New evidence indicates that silicone gel breast implants leak more often than thought and that the gel may cause a variety of problems in a recipient's body, government scientists said Tuesday.
It might take years for the leaks to begin, and there is no clear way to determine how many of the estimated 1-million to 2-million American women with implants already have begun to experience "silent" leaks, which have no immediate symptoms, said officials of the Food and Drug Administration (FDA).
Inconclusive evidence points to the possibility that the material may lead to autoimmune diseases and neurological disorders, Alan Andersen, director of the FDA Office of Science and Technology, told a panel of experts that is advising the FDA on scientific questions relating to the implants.
He said the FDA is concerned that early reports of the problem might be the "bellwether" of a looming clinical problem in America.
"An overriding question is what to do about the problem of "silent' ruptures in women who already have these implants," he said.
The scientific panel in November advised the FDA to leave the implants on the market despite lack of evidence the devices are safe. This week it is holding a second round of hearings at the request of FDA commissioner David Kessler.
The panel determined in November that the manufacturers had failed to establish the safety of the devices but recommended that implants remain on the market because of a pressing public health need.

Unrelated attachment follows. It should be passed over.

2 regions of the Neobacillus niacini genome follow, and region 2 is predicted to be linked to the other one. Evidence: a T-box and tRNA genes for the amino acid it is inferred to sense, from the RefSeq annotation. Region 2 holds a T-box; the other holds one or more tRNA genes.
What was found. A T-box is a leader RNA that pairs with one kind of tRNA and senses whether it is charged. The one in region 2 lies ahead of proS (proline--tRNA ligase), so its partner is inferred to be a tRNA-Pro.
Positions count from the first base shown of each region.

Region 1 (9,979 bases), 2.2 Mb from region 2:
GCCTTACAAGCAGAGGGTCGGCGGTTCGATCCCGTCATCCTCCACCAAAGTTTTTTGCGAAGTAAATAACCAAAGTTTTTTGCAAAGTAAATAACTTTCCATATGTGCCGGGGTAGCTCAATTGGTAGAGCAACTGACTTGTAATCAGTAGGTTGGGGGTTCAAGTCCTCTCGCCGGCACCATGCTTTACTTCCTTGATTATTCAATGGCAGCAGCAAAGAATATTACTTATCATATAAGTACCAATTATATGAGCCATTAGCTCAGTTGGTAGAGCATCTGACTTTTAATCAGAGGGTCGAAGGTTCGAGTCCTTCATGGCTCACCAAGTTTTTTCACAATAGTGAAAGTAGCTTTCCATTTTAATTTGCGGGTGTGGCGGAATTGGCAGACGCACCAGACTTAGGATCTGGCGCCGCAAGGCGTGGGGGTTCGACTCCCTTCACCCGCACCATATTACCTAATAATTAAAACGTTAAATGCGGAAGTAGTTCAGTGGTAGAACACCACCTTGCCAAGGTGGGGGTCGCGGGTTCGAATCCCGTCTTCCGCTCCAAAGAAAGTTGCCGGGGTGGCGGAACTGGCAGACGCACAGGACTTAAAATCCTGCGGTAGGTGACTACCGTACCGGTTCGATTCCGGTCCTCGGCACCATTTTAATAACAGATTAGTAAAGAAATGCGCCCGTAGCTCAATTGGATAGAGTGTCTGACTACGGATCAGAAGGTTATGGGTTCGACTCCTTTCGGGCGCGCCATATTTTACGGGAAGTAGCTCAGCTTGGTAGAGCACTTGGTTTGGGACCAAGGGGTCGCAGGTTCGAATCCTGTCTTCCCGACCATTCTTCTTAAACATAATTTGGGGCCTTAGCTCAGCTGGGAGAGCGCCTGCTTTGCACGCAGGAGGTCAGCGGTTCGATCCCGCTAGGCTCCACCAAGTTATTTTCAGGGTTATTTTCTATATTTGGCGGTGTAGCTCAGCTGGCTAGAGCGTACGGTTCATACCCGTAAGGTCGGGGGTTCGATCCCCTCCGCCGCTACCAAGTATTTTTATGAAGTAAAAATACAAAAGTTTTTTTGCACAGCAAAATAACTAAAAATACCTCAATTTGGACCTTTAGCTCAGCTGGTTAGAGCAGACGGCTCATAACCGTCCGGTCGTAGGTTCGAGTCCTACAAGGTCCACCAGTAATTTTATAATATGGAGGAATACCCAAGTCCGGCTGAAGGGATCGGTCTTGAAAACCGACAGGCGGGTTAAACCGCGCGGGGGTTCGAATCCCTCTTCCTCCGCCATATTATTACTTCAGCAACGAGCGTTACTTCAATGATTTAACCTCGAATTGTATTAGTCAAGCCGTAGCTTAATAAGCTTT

Breast implants have been on the market for three decades. About 150,000 women per year have the surgery _ 80 percent of them for cosmetic reasons, the rest for reconstruction after breast cancer surgery.
Although manufacturers say the devices are safe, Kessler last month called for a voluntary moratorium on further surgery. He said new information, including material from the files of the implants' largest manufacturer, Dow Corning Corp., had raised questions.
Tuesday was the first of three days of testimony on the implants. Representatives of the implant makers will testify and answer questions today; the committee is scheduled to list recommendations Thursday.
Andersen told the advisory panel that the material from Dow Corning's files raised questions about the strength of the solid silicone envelopes that contain the soft, silicone gel which makes up the bulk of each implant.
He then outlined a succession of concerns on which he said FDA officials had sought the panel's advice:
In addition to the danger of rupture, some implants may "bleed," a process in which the gel seeps through tiny openings in the envelope.
Although newer implants contain barriers against gel bleeding, there is evidence that some materials may leak even from these.
The fact that an implant has ruptured or is bleeding may go undetected by the woman or her doctor until she receives X-ray screening for breast cancer. This often would involve more X-ray exposure than a routine mammogram.
Should the implant be removed when a "silent" rupture is discovered? Dow Corning documents indicate the safety of free gel in the body has not been established, and evidence linking the material to conditions such as autoimmune disorders is not conclusive.
In an autoimmune disorder, the body's immune system attacks the body's own tissues.
Researchers testifying Tuesday reported rupture rates about 6 percent and said that figure was probably conservative. Dow Corning officials have said their studies indicate that the number of ruptures never has exceeded 0.5 percent in any year.
Dr. Bernard Patten, a neurologist from the Baylor College of Medicine and one of more than 20 scientists to appear before the panel on Tuesday, predicted an "epidemic" of problems associated with implants, as more and more of them deteriorate over time.
"As time goes by, you're going to see more and more cases," he said.
_ Information from the New York Times and Los Angeles Times was used in this report.